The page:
Removing testing that MIT (which by many accounts, is considered the best university in the world, and at least the very best STEM college) believes is a critical indicator of college success is only a band-aid to solve the larger issue you describe, not a solution. Those socioeconomic problems will continue to be around whether or not SAT/ACT scores are required.

If standardized testing goes by the wayside, then I guarantee you that many selective colleges (especially those known to have strong STEM programs) will begin to use their own entrance exams–CalTech already does this for transfer applicants.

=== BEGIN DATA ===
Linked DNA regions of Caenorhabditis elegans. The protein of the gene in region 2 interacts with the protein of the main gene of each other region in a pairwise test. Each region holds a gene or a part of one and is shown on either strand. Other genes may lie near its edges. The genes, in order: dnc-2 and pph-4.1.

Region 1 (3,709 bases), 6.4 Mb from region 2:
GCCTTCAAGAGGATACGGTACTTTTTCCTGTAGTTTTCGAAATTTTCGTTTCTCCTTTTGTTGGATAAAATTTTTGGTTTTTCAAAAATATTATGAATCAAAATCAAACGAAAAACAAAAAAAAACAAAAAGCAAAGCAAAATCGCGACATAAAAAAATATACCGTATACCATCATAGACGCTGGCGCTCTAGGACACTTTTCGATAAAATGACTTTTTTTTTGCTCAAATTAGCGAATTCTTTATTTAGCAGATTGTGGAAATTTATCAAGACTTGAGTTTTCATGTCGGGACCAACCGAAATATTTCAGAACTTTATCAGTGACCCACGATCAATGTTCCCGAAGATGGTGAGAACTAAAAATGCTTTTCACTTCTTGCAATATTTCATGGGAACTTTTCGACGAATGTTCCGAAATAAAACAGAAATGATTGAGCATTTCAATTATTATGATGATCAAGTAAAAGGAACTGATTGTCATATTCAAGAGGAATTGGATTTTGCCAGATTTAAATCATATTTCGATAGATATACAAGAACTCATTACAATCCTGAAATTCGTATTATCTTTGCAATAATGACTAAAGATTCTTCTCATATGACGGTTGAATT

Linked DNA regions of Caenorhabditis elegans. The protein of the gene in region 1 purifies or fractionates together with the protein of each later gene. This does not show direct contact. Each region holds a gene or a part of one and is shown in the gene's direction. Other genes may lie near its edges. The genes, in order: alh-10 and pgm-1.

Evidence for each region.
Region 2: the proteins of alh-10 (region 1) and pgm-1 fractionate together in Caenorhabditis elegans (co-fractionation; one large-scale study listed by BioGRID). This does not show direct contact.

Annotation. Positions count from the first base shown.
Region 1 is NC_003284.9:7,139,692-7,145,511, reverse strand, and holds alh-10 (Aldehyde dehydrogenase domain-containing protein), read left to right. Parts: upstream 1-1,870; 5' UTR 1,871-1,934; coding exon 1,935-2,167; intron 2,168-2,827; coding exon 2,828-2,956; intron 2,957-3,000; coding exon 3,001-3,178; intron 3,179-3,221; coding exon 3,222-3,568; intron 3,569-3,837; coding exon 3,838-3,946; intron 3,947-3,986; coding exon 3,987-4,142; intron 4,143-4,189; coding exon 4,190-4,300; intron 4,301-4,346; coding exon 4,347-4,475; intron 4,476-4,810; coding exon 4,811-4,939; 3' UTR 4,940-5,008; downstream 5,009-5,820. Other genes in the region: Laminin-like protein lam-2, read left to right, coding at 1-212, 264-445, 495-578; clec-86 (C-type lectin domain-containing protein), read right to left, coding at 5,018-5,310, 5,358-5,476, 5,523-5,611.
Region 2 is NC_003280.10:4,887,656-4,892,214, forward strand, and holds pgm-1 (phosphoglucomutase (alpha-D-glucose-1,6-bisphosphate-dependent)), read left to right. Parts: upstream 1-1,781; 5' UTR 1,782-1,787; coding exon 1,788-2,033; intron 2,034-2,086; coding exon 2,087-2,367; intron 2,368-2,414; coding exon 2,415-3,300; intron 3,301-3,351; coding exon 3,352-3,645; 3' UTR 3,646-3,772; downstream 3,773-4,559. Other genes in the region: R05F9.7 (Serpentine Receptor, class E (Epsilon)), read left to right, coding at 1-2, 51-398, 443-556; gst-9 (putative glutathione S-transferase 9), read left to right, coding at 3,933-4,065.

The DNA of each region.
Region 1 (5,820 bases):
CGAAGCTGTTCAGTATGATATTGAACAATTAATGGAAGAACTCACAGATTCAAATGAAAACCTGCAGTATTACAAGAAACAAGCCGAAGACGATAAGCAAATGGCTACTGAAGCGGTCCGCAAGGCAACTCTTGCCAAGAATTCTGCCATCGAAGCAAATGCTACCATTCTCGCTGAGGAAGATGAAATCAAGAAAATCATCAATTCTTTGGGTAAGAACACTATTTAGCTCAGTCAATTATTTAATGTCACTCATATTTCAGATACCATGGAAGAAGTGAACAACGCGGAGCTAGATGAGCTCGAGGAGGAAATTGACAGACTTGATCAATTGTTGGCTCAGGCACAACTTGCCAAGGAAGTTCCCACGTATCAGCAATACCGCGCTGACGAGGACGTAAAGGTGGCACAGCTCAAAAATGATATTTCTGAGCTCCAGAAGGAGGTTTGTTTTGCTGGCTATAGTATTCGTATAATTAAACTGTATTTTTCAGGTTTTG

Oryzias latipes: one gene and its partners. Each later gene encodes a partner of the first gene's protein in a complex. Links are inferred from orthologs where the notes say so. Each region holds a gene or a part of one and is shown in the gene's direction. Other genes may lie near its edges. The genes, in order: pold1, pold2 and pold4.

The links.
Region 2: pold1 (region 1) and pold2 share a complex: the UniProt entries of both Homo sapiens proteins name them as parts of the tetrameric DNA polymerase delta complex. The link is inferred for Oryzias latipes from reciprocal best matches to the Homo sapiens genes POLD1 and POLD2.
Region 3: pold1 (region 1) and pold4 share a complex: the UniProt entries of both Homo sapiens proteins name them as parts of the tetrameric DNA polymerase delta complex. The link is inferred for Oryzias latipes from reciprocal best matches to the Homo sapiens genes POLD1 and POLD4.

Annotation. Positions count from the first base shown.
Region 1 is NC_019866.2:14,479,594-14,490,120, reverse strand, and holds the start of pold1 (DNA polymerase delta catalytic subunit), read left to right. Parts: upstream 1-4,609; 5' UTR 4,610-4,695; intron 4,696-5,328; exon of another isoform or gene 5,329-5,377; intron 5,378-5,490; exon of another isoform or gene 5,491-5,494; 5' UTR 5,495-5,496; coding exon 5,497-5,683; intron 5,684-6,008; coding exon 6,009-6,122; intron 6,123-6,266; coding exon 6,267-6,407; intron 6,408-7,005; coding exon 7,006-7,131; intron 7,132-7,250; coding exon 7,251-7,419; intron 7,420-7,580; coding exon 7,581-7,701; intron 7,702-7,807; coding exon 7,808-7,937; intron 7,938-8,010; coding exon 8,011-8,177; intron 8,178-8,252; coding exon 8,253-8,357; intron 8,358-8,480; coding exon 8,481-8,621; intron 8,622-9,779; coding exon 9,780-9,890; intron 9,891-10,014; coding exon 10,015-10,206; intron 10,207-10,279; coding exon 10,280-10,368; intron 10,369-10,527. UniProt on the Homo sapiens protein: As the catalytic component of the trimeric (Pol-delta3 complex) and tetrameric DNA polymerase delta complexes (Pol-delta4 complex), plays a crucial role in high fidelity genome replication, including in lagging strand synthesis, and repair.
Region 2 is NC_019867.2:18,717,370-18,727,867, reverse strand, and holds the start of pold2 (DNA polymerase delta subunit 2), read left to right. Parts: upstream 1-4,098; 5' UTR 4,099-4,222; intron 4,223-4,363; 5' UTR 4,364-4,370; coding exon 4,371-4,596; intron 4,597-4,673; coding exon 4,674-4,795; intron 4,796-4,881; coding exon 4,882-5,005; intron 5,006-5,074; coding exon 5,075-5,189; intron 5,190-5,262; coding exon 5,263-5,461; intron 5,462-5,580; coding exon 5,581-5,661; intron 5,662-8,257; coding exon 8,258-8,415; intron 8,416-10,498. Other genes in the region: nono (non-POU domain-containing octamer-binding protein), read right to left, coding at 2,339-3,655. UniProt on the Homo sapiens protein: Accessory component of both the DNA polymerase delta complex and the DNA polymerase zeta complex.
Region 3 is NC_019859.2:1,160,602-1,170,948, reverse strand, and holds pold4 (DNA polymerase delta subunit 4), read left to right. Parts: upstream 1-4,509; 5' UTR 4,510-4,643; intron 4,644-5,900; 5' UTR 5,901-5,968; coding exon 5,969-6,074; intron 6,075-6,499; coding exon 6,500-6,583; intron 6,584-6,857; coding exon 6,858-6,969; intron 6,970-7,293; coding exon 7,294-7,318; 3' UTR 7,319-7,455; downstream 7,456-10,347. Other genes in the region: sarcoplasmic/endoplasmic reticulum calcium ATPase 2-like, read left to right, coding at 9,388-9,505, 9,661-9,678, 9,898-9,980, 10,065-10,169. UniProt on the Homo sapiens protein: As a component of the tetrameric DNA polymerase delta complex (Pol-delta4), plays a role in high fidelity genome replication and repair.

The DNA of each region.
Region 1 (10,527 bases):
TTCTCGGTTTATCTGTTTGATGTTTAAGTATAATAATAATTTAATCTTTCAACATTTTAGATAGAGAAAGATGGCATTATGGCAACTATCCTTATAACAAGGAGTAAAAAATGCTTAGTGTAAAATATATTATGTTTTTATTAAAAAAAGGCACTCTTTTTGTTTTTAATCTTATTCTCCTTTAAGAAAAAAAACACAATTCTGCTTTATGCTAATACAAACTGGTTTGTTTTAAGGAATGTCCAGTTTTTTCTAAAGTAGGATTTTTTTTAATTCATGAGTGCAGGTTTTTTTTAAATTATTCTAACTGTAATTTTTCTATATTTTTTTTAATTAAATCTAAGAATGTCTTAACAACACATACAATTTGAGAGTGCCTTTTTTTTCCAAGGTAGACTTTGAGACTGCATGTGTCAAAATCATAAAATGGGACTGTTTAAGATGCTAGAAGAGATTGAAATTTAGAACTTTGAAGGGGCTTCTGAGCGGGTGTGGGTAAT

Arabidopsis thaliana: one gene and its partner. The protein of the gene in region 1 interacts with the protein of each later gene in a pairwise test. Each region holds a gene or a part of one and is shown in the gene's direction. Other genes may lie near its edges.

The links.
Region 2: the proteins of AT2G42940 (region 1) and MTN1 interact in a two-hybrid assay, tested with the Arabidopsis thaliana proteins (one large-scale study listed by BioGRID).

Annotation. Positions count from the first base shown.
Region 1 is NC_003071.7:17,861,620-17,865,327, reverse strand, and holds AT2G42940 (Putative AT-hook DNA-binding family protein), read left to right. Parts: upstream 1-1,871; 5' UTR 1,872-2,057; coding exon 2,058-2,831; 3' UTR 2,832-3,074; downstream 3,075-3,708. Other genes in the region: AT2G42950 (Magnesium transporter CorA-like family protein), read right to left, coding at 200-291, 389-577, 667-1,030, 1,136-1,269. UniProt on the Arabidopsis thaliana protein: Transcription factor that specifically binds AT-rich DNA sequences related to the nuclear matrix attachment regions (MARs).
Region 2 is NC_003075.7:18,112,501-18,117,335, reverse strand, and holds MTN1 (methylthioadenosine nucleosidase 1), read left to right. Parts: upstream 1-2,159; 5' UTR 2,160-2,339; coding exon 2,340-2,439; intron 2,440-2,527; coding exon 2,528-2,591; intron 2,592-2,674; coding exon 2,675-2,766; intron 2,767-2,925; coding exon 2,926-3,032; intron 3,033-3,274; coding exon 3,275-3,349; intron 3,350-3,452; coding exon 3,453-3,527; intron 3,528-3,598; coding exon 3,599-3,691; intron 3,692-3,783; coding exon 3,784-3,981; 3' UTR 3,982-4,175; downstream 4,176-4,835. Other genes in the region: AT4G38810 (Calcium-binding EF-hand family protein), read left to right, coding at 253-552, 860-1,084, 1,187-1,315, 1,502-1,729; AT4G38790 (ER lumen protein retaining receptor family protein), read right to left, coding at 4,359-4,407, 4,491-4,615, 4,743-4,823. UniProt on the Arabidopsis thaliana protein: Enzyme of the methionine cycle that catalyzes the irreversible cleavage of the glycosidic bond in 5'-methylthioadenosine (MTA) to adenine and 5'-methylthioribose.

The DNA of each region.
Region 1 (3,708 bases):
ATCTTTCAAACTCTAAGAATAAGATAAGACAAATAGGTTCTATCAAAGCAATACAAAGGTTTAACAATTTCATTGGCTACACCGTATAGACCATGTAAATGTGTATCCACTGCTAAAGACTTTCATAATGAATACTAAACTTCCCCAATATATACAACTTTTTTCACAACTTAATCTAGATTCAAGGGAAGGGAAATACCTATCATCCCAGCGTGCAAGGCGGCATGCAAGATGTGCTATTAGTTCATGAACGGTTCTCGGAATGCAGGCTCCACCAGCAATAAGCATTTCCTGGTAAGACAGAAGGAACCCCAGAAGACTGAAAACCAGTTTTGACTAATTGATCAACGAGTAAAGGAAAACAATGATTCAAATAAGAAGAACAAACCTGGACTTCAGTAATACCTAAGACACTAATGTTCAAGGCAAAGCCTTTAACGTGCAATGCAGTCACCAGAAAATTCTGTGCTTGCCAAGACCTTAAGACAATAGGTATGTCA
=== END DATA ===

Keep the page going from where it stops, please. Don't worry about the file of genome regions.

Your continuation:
sam
Reply to  swimapologist
1 month ago

maybe better comment would be big collegea really does not offer the best education these days and especially the swimswam commentariat fav schools, much better education in some smaller school unknown to most….. or leave college alone and go to some apperentice program and make good money without idiotic huge loans….

Walter Sobchak
1 month ago

The NCAA: “Taking the scholar out of scholar-athlete.”

About Anne Lepesant

Anne Lepesant

Anne Lepesant is the mother of four daughters, all of whom swam in college. With an undergraduate degree from Princeton (where she was an all-Ivy tennis player) and an MBA from INSEAD, she worked for many years in the financial industry, both in France and the U.S. Anne is currently …